Wednesday, May 30, 2007

REVIEW: Cosi Fan Tutte (RDS Concert Hall, Dublin)

Gavin Quinn, a founding member of PanPan, easily one of the country’s most mercurial and inventive theatre companies, seems like a sound creative choice by Opera Ireland to direct Cosi Fan Tutte.

Last year, Quinn finally completed an elaborate plan to co-produce a version of Playboy of the Western World with a Chinese company. In Mandarin. After which, a dip into Italian for Mozart’s fizzy, but unapologetically unenlightened opera should present no great hurdle.

As it happens, Quinn’s production is every bit as playful as could be expected, though something short of an anarchic assault on the operatic form. The action has been updated to the present, or, to a certain vision of it: Quinn’s boys all like football, and are happy to bare their bums, or serve as UN Peacekeepers; his girls like boozing and shopping, and indulge in pilates only under protest.

The RDS Concert Hall lets Quinn, all the same, mess around, just a little. The action wanders off the stage occasionally, to stroll through the book-lined hall, the lovers picking out volumes to read, or Guglielmo (Josef Wagner) to ply his wares flirtatiously with the crowd, walking among them and throwing silky pink underwear to the occasional lucky soul.

Bruno Schwengl’s set, too, is economic, but with plenty of smart good humour. The small stage of the RDS is clearly not the place for extravagant gestures, but the production gets plenty of mileage out of enormous chunky versions of the letters L O V & E, which become bartops and seats, beds, hammocks and stages at various times.

Performances from Mary Bowen (Dorabella) and Sara Galli (Fiordiligi) are particularly appealing, with their almost slapstick physical antics contrasting brightly with the precision and sweetness of their voices.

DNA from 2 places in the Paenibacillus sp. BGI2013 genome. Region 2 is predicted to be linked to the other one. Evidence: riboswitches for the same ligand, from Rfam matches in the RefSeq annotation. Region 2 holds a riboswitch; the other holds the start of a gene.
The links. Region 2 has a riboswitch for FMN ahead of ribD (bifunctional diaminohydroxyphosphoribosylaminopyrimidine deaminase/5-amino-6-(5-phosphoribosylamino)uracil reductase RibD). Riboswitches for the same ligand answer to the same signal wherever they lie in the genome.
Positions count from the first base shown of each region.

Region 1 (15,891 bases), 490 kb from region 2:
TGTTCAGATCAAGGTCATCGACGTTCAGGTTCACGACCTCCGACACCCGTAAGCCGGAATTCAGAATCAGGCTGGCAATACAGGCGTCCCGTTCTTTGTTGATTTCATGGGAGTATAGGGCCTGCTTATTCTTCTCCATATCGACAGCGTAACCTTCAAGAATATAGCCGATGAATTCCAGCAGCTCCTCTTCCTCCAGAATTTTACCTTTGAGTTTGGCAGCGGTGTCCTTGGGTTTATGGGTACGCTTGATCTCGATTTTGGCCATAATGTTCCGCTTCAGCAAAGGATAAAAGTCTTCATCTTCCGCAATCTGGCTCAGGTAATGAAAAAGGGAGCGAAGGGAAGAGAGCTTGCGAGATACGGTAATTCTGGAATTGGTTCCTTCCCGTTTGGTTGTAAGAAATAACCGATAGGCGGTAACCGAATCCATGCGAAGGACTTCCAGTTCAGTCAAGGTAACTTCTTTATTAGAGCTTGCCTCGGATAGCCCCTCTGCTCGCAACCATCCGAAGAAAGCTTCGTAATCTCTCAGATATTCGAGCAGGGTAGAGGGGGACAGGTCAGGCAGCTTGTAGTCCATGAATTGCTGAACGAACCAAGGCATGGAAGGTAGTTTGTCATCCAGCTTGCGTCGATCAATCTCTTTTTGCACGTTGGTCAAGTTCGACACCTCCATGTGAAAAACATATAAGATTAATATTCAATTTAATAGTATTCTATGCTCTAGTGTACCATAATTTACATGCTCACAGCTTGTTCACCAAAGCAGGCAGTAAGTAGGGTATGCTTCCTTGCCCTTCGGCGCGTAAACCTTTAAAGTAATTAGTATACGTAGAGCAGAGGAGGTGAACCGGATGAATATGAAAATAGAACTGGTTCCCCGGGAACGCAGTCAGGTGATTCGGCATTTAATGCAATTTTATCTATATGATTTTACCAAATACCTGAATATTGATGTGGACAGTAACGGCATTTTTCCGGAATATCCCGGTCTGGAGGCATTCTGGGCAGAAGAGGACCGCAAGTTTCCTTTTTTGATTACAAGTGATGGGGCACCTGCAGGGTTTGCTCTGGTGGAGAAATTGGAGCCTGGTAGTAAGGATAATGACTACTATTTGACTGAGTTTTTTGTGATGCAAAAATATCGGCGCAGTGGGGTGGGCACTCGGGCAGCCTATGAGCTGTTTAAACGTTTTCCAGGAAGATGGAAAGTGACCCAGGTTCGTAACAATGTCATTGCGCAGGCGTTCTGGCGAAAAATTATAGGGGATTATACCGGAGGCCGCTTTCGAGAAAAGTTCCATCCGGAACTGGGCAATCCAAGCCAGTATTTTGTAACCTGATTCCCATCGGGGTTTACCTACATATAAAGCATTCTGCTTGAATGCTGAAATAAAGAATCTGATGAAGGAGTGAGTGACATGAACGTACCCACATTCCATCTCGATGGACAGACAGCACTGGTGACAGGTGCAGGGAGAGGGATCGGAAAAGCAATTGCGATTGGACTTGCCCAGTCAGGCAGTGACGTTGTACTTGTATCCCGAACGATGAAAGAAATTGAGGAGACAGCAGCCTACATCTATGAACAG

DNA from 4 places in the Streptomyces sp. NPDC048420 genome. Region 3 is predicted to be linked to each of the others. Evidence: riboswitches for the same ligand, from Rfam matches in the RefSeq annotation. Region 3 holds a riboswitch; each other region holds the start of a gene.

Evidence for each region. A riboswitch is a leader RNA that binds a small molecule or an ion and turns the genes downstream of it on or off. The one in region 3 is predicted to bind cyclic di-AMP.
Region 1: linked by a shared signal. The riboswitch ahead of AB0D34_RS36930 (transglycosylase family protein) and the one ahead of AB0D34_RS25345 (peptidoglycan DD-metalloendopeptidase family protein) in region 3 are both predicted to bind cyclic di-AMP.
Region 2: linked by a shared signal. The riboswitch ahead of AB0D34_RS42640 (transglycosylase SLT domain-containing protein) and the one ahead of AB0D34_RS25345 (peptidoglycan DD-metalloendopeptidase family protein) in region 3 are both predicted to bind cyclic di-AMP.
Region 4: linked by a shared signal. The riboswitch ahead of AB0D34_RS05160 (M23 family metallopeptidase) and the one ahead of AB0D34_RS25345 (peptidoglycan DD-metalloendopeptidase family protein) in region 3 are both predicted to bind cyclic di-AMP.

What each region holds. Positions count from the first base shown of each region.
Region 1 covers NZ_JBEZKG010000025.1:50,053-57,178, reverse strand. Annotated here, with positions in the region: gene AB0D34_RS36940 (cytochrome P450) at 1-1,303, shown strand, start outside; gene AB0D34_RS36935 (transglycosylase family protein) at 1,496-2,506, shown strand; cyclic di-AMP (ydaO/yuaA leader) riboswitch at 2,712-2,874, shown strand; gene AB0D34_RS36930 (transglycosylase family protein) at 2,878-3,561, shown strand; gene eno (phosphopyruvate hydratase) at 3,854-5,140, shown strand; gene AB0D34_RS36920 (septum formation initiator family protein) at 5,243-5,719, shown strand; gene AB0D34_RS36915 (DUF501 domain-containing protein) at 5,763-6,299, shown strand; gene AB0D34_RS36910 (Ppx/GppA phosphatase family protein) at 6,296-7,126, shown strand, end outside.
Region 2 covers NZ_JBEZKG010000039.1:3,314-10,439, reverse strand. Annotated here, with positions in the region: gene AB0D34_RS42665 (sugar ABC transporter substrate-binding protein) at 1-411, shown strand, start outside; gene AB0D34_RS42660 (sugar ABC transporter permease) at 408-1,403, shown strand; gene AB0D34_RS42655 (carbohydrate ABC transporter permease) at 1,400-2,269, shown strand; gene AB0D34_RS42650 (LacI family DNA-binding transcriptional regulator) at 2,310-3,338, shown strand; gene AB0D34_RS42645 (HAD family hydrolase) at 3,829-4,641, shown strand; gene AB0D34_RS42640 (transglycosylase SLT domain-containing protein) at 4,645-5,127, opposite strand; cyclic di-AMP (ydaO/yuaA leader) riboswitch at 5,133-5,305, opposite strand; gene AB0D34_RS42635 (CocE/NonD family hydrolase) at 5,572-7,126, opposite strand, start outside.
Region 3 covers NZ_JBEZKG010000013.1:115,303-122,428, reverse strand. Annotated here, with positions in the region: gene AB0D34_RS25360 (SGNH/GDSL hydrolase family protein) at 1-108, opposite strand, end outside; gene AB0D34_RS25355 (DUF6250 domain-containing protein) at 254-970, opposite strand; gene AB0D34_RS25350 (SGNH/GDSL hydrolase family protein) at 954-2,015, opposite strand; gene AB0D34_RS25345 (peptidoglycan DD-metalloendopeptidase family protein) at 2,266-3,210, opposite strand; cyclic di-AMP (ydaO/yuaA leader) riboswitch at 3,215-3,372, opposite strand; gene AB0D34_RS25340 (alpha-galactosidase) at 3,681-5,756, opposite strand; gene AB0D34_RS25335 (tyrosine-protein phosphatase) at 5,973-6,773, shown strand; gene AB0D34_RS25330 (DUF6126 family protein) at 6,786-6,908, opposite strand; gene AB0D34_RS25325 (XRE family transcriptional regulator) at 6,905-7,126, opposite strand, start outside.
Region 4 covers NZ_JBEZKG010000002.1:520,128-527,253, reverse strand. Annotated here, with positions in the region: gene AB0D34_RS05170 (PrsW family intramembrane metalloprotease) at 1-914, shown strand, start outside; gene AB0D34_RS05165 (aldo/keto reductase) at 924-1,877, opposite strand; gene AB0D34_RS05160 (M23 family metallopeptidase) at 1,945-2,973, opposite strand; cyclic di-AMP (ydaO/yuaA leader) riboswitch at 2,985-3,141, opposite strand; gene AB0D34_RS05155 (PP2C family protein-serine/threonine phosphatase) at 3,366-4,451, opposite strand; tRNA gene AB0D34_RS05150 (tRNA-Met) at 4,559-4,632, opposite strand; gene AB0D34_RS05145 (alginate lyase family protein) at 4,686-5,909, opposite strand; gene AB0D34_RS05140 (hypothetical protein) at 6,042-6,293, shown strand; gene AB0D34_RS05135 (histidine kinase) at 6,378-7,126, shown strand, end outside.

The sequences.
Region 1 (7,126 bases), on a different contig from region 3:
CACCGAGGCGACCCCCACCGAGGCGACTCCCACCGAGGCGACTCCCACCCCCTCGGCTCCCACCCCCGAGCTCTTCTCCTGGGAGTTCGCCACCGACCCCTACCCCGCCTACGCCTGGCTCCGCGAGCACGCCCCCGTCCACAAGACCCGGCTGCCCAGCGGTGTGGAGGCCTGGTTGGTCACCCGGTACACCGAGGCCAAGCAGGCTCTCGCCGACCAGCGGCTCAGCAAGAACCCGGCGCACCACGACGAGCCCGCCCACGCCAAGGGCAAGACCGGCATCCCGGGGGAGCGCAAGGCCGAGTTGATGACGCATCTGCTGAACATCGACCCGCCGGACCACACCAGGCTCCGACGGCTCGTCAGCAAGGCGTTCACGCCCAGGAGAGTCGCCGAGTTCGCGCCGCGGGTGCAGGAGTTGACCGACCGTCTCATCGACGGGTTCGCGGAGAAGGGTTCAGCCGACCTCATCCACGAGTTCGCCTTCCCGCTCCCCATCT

Thursday, December 07, 2006

Gavin Quinn's Mandarin Playboy

First off, the question that must, of course, be uppermost in the minds of readers here: Tell me now and tell me true: what is the Mandarin for “loy”?

Why Tie Qiao, of course.

It took nearly four years for Pan Pan’s latest production to see the light of day. But then, heading to China to produce a Mandarin version of The Playboy of the Western World, always sounded like a courageous idea. By the time the company had been through no less than seven different Chinese partners, commissioned a new translation of the play and found somewhere to perform in Beijing, the years had just flown by.

“We always thought it would be a bit of an adventure,” says the show’s director, Gavin Quinn. “So we decided to just stick with it and not worry too much about the timescale.”

In China, the adage “it’s not what you know, it’s who you know” is enshrined in the idea of Guan Xi, according to Quinn. “It means contacts. And without contact there is no way to do anything there.”